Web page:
red-bellied watersnake (Nerodia erythrogaster erythrogaster)
This a large, solid brown, aquatic snake grows to lengths 30-48 in. (76-122 cm) in length. The belly is orange-red. There are no blotches, spots or other markings on the adult. The juvenile has brown blotches down the back with smaller blotches on the sides and an orange-red ground color. This species is the most terrestrial of the Nerodia and will wander hundreds of yards into dry forests during the summer. They usually rest directly on the ground. They are primarily diurnal, although they move overland at night, especially during and after warm rains. This species will bear up to 50 live young. The maximum known age is 8 years.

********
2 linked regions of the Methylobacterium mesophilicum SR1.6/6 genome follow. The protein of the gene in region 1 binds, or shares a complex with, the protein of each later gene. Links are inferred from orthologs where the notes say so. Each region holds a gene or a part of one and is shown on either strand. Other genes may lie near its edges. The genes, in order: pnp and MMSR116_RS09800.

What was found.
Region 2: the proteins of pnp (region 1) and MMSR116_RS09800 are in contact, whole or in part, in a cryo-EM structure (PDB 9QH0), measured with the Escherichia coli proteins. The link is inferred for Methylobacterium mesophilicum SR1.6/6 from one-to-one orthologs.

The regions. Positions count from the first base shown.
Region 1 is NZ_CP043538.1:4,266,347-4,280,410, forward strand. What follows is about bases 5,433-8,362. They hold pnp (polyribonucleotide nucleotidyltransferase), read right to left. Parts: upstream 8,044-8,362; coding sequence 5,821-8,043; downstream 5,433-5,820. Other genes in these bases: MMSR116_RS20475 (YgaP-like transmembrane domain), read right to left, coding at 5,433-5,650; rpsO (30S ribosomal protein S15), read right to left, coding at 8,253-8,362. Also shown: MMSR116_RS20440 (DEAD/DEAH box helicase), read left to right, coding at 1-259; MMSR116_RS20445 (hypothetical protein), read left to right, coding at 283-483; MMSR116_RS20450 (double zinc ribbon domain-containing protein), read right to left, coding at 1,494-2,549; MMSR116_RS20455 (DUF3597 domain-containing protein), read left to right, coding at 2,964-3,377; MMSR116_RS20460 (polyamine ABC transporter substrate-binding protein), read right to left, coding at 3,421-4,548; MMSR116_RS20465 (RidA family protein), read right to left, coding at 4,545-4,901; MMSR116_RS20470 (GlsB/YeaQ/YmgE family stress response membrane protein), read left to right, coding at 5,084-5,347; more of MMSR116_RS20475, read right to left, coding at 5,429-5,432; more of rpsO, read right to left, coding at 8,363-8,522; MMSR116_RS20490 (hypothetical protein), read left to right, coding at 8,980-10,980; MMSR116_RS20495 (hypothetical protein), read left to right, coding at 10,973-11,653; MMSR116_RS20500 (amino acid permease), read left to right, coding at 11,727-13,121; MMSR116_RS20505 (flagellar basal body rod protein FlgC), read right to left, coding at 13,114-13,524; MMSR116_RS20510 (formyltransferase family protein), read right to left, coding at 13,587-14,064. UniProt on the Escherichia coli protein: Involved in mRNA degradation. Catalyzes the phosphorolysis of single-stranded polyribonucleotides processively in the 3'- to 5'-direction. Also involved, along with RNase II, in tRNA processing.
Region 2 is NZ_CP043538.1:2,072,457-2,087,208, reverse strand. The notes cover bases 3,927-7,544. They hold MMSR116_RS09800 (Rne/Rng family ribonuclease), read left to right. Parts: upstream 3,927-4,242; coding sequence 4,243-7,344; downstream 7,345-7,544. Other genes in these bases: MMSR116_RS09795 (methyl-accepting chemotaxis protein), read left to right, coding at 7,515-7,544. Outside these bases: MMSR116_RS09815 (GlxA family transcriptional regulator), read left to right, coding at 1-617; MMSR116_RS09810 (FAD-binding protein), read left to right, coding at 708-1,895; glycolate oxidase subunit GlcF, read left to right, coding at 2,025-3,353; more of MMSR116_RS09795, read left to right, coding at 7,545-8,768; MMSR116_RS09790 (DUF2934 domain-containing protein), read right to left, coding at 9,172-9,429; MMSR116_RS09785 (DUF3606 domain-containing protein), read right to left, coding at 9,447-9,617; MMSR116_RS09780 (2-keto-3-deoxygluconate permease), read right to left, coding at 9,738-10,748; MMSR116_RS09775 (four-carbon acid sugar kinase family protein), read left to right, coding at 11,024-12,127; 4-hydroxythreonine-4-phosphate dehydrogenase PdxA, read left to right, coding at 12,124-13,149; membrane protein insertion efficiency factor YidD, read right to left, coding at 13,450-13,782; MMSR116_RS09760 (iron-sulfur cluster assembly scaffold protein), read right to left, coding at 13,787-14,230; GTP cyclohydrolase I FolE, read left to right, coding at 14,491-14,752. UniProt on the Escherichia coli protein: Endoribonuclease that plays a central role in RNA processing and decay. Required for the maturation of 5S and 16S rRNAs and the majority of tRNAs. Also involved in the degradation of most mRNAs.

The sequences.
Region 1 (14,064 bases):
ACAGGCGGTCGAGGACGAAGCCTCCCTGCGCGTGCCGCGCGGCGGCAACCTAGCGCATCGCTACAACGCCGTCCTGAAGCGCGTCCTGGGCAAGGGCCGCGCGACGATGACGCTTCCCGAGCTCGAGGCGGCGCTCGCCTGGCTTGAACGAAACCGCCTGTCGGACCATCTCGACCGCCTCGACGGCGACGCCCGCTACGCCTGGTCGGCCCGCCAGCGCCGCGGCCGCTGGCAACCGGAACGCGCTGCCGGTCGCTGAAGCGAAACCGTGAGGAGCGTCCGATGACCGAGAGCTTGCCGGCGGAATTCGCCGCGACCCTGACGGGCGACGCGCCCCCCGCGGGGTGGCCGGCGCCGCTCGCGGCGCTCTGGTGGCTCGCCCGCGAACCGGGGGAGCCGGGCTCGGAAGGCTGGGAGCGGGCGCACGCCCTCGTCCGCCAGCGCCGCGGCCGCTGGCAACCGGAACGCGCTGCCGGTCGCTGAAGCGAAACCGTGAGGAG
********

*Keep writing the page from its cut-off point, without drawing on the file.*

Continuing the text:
Most populations occur south of the James River, but there are 2 confirmed records for the lower York-James peninsula. It is common in certain areas of the Great Dismal Swamp. This species is found in river swamps choked with semiaquatic vegetation and characterized by bald cypress, red maple, and sweet gum. It may also be found in swamps, ditches, freshwater marshes, and low wet areas in all vegetative habitats. This snake is often seen lying on logs and vegetation in swampy habitats, but can also be found under litter and logs.
The primary food of this species is frogs and fish, but it will eat crayfish and salamanders.